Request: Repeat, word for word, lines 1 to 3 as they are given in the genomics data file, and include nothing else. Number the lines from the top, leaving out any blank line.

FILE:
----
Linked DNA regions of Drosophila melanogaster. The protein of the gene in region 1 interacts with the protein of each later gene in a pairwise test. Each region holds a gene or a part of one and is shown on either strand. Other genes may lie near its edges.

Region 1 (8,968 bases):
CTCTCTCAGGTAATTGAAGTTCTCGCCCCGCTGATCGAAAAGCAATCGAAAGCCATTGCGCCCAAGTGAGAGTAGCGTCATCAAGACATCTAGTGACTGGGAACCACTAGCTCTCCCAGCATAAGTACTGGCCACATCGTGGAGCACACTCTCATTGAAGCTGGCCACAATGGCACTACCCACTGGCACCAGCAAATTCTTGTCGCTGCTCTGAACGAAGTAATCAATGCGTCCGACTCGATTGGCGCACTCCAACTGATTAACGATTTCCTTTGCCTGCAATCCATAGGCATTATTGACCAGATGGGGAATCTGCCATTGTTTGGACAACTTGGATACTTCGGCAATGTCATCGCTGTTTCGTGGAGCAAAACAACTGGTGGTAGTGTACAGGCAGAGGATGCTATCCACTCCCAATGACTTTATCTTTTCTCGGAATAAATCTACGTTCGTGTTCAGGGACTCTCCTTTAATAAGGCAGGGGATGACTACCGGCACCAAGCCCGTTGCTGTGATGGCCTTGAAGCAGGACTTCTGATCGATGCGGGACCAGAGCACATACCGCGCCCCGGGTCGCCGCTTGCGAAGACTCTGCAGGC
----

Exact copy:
Linked DNA regions of Drosophila melanogaster. The protein of the gene in region 1 interacts with the protein of each later gene in a pairwise test. Each region holds a gene or a part of one and is shown on either strand. Other genes may lie near its edges.

Region 1 (8,968 bases):
CTCTCTCAGGTAATTGAAGTTCTCGCCCCGCTGATCGAAAAGCAATCGAAAGCCATTGCGCCCAAGTGAGAGTAGCGTCATCAAGACATCTAGTGACTGGGAACCACTAGCTCTCCCAGCATAAGTACTGGCCACATCGTGGAGCACACTCTCATTGAAGCTGGCCACAATGGCACTACCCACTGGCACCAGCAAATTCTTGTCGCTGCTCTGAACGAAGTAATCAATGCGTCCGACTCGATTGGCGCACTCCAACTGATTAACGATTTCCTTTGCCTGCAATCCATAGGCATTATTGACCAGATGGGGAATCTGCCATTGTTTGGACAACTTGGATACTTCGGCAATGTCATCGCTGTTTCGTGGAGCAAAACAACTGGTGGTAGTGTACAGGCAGAGGATGCTATCCACTCCCAATGACTTTATCTTTTCTCGGAATAAATCTACGTTCGTGTTCAGGGACTCTCCTTTAATAAGGCAGGGGATGACTACCGGCACCAAGCCCGTTGCTGTGATGGCCTTGAAGCAGGACTTCTGATCGATGCGGGACCAGAGCACATACCGCGCCCCGGGTCGCCGCTTGCGAAGACTCTGCAGGC